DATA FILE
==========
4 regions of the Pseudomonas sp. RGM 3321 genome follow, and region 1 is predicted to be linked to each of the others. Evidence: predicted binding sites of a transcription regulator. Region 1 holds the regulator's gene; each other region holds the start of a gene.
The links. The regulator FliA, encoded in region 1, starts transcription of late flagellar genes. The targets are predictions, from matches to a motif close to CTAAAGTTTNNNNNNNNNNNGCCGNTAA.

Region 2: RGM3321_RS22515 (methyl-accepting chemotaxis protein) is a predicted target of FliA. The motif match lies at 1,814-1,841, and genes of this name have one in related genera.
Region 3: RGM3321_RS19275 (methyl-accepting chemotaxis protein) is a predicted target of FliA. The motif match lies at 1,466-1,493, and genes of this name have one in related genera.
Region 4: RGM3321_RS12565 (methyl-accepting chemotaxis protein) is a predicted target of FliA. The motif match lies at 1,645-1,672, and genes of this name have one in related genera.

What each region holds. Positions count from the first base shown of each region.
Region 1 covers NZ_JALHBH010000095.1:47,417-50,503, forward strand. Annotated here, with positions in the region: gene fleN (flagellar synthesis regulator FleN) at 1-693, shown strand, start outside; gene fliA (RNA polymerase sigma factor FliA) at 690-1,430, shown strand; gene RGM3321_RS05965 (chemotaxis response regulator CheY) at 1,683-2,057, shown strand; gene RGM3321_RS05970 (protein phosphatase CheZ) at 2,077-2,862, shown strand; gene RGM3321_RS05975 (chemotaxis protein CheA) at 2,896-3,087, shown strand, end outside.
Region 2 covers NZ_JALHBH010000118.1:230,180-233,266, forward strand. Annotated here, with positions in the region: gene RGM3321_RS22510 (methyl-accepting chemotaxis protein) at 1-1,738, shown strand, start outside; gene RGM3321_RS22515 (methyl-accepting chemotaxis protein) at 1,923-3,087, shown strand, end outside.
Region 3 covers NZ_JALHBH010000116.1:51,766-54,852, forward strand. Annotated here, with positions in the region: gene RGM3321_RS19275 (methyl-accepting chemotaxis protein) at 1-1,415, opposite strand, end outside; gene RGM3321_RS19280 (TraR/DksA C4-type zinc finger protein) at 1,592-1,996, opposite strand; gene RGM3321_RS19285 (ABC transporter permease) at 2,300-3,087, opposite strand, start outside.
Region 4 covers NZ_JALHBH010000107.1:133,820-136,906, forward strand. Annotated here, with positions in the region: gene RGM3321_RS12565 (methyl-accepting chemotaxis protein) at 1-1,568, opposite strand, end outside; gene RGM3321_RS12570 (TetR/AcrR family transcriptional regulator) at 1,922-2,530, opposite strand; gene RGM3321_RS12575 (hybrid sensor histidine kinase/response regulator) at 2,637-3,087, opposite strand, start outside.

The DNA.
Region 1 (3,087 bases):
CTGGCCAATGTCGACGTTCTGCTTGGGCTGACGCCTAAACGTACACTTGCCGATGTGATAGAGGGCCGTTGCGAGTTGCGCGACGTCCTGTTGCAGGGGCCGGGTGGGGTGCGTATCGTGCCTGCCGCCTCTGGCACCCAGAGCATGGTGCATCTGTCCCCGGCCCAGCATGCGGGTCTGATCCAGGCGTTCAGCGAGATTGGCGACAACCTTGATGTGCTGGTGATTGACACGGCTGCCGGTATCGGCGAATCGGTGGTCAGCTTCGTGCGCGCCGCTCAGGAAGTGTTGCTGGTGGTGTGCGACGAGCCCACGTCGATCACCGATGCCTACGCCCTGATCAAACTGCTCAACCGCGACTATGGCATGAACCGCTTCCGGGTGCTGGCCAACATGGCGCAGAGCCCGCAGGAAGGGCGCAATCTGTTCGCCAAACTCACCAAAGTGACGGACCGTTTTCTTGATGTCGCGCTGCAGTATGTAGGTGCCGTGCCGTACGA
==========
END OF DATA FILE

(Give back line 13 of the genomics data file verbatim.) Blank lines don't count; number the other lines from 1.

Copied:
CTGGCCAATGTCGACGTTCTGCTTGGGCTGACGCCTAAACGTACACTTGCCGATGTGATAGAGGGCCGTTGCGAGTTGCGCGACGTCCTGTTGCAGGGGCCGGGTGGGGTGCGTATCGTGCCTGCCGCCTCTGGCACCCAGAGCATGGTGCATCTGTCCCCGGCCCAGCATGCGGGTCTGATCCAGGCGTTCAGCGAGATTGGCGACAACCTTGATGTGCTGGTGATTGACACGGCTGCCGGTATCGGCGAATCGGTGGTCAGCTTCGTGCGCGCCGCTCAGGAAGTGTTGCTGGTGGTGTGCGACGAGCCCACGTCGATCACCGATGCCTACGCCCTGATCAAACTGCTCAACCGCGACTATGGCATGAACCGCTTCCGGGTGCTGGCCAACATGGCGCAGAGCCCGCAGGAAGGGCGCAATCTGTTCGCCAAACTCACCAAAGTGACGGACCGTTTTCTTGATGTCGCGCTGCAGTATGTAGGTGCCGTGCCGTACGA